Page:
Bio: A. Wolfenden is an academic researcher. The author has contributed to research in topics: Chip formation. The author has an hindex of 1, co-authored 1 publications receiving 11 citations.
Topics: Chip formation
TL;DR: The role of lead in free-machining brass has been studied by calculating the temperatures formed in the primary and secondary shear zones of chip formation and by examining, in a scanning electron microscope, the structure of chips from cutting experiments.
Abstract: The role of lead in free-machining brass has been studied by calculating the temperatures formed in the primary and secondary shear zones of chip formation and by examining, in a scanning electron microscope, the structure of chips from cutting experiments. The calculations show that the temperatures in the primary zone do not exceed 200°C for workpiece speeds up to 200mmin−l. The discontinuous chip segments are formed as ductile fracture occurs along a shear instability in the primary zone. Scanning electron microscopical observations of the cuplets on the free surface of the chips suggest that voids occur at the lead inclusions so that the void–sheet mechanism of crack propagation gives rise to the discontinuous chip. A possible cause of void initiation at the lead inclusions is discussed. In the chip/tool contact region the major function of the lead is to provide layers of low shear strength within the secondary shear zone. Lead is also drawn out of the many voids to be deposited on the tool ...
TL;DR: In this article, the authors present a review of the machinability of copper-base alloys, from the viewpoint of the cutting process, assessment of machINability, and metallurgical factors that contribute to an alloy's machinable.
Abstract: Machining is widely used as the final shaping operation, and contributes significantly to the cost, of a manufactured product. As a result, it has been of paramount importance to develop easily “machinable” alloys with minimal sacrifice of other properties, to reduce the associated fabrication costs. Until now, leaded brasses have been the industry standard for “free-machining” copper-base alloys. However, health concerns about the use of lead in alloys, especially in plumbing applications, will restrict their use. This has created a need for an alternative free-machining copper-based alloy, without lead. MTL/CANMET has been involved in establishing such an alloy. The project was partially funded by the International Copper Association (ICA), and this review was undertaken to assist this effort to understand and summarize the data and concepts of the metal cutting process, assessment of machinability, and the metallurgical factors that contribute to an alloy's machinability, from the standpoint of copper-base alloys.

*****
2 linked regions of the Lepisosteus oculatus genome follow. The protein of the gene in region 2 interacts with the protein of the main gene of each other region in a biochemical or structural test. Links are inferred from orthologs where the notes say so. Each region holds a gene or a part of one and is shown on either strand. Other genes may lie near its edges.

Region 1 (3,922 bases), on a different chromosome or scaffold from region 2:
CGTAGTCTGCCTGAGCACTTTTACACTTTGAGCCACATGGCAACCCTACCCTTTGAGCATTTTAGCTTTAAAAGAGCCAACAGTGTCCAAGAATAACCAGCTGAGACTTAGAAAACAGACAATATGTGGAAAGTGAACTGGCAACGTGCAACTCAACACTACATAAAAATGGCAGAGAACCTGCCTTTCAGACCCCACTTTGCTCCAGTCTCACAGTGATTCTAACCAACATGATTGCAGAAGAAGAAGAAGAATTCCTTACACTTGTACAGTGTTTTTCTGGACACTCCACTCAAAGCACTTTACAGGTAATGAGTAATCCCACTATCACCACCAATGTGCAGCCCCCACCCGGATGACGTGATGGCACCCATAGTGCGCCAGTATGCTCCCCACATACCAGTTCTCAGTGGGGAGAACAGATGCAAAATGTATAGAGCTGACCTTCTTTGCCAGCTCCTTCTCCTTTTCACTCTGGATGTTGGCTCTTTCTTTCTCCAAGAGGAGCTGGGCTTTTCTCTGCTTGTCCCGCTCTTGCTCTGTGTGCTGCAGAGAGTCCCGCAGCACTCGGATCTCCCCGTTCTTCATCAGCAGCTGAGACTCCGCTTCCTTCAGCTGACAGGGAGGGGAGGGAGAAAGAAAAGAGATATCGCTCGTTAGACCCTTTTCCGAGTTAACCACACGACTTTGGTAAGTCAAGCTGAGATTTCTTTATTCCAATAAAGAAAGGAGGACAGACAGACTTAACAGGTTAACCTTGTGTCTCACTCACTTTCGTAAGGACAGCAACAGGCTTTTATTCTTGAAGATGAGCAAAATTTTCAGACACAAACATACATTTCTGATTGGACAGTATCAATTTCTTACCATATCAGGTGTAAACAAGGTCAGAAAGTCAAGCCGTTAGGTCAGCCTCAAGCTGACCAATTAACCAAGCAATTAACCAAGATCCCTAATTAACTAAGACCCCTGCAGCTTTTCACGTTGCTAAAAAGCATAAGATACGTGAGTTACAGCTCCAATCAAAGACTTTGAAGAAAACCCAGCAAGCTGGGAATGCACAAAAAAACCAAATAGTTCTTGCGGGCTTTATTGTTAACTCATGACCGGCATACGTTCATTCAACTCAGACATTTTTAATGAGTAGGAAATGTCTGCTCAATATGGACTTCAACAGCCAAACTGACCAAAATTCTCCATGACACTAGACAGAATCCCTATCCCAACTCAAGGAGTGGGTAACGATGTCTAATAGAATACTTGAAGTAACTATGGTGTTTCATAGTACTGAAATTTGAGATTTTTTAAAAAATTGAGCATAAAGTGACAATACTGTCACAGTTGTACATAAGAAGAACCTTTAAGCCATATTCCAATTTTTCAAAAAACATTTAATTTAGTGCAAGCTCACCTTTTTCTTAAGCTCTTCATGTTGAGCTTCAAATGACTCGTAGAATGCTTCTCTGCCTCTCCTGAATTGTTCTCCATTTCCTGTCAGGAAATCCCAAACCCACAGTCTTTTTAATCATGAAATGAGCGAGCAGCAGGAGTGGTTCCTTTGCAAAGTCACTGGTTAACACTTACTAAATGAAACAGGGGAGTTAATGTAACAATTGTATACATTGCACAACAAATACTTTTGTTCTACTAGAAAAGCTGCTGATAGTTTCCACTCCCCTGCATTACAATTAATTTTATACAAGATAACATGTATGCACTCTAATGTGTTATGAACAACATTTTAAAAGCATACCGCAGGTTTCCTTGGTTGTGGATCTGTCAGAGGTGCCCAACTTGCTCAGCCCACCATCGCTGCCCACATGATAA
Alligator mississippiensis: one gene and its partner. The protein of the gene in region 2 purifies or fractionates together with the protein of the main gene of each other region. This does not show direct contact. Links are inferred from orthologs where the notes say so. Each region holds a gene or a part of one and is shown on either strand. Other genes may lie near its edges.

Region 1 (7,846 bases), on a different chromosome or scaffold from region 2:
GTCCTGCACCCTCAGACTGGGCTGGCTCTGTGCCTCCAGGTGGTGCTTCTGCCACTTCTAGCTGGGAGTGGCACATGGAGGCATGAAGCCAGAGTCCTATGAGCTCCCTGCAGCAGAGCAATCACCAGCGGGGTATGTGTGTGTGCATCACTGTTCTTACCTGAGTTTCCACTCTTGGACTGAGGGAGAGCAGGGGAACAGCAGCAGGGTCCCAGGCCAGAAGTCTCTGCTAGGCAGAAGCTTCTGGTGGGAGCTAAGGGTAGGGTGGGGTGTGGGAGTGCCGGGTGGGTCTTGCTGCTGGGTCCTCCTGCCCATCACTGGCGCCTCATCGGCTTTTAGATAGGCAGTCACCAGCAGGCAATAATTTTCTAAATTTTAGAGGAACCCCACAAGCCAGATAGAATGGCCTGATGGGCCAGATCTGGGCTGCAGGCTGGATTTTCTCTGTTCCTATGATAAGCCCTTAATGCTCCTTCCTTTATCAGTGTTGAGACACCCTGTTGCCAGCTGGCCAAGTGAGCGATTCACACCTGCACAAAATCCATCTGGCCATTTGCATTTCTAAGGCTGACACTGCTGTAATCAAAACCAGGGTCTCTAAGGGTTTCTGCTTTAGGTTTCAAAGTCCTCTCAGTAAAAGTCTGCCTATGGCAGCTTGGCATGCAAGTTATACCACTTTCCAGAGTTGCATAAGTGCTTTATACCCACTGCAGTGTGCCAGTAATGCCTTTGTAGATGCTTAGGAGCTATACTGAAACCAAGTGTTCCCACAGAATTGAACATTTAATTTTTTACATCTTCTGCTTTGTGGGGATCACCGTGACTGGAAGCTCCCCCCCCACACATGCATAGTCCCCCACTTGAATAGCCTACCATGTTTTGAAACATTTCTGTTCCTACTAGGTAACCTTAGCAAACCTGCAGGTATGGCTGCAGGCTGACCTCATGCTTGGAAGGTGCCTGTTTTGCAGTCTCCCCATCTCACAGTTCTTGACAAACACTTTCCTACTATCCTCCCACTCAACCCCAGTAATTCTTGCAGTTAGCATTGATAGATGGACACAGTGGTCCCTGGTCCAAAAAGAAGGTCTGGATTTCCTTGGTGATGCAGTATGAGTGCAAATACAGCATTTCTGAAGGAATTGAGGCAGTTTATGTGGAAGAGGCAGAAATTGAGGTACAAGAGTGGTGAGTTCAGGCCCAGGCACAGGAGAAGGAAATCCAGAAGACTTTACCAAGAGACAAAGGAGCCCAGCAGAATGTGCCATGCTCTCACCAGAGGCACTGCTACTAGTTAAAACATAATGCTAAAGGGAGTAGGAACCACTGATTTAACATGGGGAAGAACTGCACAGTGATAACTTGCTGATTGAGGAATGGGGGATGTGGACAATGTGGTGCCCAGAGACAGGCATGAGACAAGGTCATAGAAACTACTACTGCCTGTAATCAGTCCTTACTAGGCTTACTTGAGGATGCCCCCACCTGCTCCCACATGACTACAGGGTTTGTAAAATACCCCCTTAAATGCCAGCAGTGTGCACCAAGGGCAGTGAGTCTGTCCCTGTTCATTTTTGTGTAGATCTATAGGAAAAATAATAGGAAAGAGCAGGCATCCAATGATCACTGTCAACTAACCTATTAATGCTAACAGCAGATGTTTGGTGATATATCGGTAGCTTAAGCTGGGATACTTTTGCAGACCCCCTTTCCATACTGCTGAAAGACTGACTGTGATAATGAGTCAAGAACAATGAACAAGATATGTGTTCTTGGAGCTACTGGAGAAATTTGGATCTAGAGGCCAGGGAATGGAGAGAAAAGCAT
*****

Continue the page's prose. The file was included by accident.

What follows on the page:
TL;DR: In this article, experiments were carried out on two αβ-brass alloys of similar zinc content, one containing 2·9% lead and the other being lead free.
Abstract: Experiments have been carried out on two αβ-brass alloys of similar zinc content, one containing 2·9% lead and the other being lead free. The experiments were of three types: (i) metal-cutting experiments, (ii) sliding friction experiments and (iii) mechanical-property measurements. The effect of lead was found to be very marked in all three cases. In metal machining, the lead addition caused the rake-face friction force to be reduced by a factor of about 5. Similarly, the coefficient of friction in sliding experiments, using an unlubricated steel hall, was reduced from 0·62 without lead to 0·32 with lead. Chip fracture was found to occur at larger depths of cut when machining the leaded alloy. This feature is related to a large reduction in ductility when lead is present. In a torsion test the shear strain to fracture was reduced by a factor of approximately 3 and a similar reduction was found for the fracture energy in a three-point notched bend test. The results of tensile tests showed that th...